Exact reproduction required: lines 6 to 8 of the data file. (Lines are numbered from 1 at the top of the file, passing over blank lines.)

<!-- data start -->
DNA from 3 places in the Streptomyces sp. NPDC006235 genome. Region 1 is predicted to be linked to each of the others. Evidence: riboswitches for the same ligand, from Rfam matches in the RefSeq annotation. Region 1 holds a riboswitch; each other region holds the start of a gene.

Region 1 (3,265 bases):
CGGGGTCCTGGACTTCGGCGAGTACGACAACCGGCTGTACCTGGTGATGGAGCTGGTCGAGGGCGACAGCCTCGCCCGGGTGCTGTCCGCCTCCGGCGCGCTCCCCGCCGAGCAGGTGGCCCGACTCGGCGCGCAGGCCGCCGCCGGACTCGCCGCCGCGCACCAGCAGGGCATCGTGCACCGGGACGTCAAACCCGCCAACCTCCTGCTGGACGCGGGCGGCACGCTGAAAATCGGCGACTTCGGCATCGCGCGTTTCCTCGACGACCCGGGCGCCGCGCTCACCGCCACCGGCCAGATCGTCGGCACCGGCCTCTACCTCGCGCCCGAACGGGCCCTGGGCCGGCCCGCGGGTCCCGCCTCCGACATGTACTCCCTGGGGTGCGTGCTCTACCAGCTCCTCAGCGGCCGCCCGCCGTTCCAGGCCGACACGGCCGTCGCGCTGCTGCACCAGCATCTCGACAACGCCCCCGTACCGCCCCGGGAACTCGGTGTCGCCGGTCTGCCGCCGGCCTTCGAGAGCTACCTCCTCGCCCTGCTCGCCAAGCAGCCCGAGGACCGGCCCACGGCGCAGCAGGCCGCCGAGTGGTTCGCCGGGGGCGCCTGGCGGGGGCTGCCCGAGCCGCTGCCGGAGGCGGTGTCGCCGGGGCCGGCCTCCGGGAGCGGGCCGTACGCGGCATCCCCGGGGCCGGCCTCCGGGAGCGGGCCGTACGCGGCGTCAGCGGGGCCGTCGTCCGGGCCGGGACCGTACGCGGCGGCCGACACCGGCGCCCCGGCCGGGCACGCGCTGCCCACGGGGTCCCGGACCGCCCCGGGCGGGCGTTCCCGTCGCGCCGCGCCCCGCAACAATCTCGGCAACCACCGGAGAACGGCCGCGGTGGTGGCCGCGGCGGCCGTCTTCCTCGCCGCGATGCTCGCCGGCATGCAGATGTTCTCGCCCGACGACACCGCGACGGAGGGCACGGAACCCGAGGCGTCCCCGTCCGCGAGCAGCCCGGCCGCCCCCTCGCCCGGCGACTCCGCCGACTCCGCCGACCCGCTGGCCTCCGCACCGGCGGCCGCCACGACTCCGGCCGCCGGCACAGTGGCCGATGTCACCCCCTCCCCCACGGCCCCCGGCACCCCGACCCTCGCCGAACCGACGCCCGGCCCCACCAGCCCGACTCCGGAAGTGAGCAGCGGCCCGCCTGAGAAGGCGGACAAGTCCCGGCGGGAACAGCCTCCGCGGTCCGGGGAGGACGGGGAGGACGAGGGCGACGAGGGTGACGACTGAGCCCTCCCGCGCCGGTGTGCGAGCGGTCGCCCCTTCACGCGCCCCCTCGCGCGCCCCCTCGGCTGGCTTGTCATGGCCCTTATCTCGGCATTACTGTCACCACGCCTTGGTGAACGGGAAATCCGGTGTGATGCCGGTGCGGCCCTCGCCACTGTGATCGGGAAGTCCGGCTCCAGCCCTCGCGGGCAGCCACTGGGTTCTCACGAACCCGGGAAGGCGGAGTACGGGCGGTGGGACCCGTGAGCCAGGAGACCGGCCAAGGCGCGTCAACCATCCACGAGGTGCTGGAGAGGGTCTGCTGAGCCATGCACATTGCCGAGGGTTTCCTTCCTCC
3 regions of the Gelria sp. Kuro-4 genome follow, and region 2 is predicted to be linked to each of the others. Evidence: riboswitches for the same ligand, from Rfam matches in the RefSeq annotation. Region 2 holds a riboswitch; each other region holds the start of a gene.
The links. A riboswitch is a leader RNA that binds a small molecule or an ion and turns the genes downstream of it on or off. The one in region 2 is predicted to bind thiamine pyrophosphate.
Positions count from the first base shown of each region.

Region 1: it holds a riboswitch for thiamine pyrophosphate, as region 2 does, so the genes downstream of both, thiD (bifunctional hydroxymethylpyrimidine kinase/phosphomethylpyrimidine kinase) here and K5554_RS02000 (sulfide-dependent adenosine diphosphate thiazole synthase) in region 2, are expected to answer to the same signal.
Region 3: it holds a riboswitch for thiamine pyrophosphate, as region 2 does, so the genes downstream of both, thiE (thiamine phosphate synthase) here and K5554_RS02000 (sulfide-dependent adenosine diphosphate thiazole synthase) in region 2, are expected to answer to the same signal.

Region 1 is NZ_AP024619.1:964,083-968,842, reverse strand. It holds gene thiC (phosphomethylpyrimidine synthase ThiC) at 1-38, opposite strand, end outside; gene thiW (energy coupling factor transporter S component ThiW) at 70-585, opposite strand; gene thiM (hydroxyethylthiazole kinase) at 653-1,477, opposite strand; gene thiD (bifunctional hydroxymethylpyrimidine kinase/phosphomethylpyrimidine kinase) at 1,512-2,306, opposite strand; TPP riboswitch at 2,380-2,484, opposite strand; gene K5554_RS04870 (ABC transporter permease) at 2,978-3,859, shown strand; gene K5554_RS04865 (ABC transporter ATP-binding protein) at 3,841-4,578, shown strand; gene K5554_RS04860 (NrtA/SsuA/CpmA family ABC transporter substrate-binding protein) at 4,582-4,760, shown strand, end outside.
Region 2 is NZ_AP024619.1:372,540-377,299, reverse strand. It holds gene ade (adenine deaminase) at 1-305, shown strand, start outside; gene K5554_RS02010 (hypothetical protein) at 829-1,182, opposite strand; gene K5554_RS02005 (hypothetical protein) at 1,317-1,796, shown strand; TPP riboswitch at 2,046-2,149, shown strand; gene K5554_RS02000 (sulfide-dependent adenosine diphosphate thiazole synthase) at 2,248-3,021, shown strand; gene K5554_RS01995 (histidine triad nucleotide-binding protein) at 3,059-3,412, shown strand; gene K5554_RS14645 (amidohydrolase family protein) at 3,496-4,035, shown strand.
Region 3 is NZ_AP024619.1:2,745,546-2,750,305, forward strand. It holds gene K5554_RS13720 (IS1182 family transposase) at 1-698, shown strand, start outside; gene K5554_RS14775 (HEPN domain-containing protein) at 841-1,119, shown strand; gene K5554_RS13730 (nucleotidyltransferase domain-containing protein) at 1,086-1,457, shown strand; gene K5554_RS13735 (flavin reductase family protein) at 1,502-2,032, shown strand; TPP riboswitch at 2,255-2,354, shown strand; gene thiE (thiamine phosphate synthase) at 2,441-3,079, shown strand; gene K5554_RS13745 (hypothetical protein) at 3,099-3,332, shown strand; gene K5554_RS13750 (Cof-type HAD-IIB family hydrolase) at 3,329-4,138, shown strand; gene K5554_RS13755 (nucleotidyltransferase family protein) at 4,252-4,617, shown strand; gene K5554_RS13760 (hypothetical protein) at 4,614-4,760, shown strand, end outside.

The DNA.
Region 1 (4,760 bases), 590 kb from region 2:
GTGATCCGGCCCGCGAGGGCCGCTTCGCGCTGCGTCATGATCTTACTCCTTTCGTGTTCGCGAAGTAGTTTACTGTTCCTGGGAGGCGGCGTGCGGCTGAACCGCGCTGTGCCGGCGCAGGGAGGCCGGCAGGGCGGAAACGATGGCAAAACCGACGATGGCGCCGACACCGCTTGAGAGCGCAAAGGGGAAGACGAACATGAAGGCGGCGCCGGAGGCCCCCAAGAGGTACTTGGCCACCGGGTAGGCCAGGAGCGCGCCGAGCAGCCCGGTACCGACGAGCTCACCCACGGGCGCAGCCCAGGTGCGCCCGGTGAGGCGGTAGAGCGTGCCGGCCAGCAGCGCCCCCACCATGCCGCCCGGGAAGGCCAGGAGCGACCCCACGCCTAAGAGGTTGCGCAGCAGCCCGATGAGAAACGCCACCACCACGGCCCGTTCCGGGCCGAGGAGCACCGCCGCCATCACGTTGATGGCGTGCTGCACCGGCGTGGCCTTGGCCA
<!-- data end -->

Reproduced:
Positions count from the first base shown of each region.

Region 1: it holds a riboswitch for thiamine pyrophosphate, as region 2 does, so the genes downstream of both, thiD (bifunctional hydroxymethylpyrimidine kinase/phosphomethylpyrimidine kinase) here and K5554_RS02000 (sulfide-dependent adenosine diphosphate thiazole synthase) in region 2, are expected to answer to the same signal.
Region 3: it holds a riboswitch for thiamine pyrophosphate, as region 2 does, so the genes downstream of both, thiE (thiamine phosphate synthase) here and K5554_RS02000 (sulfide-dependent adenosine diphosphate thiazole synthase) in region 2, are expected to answer to the same signal.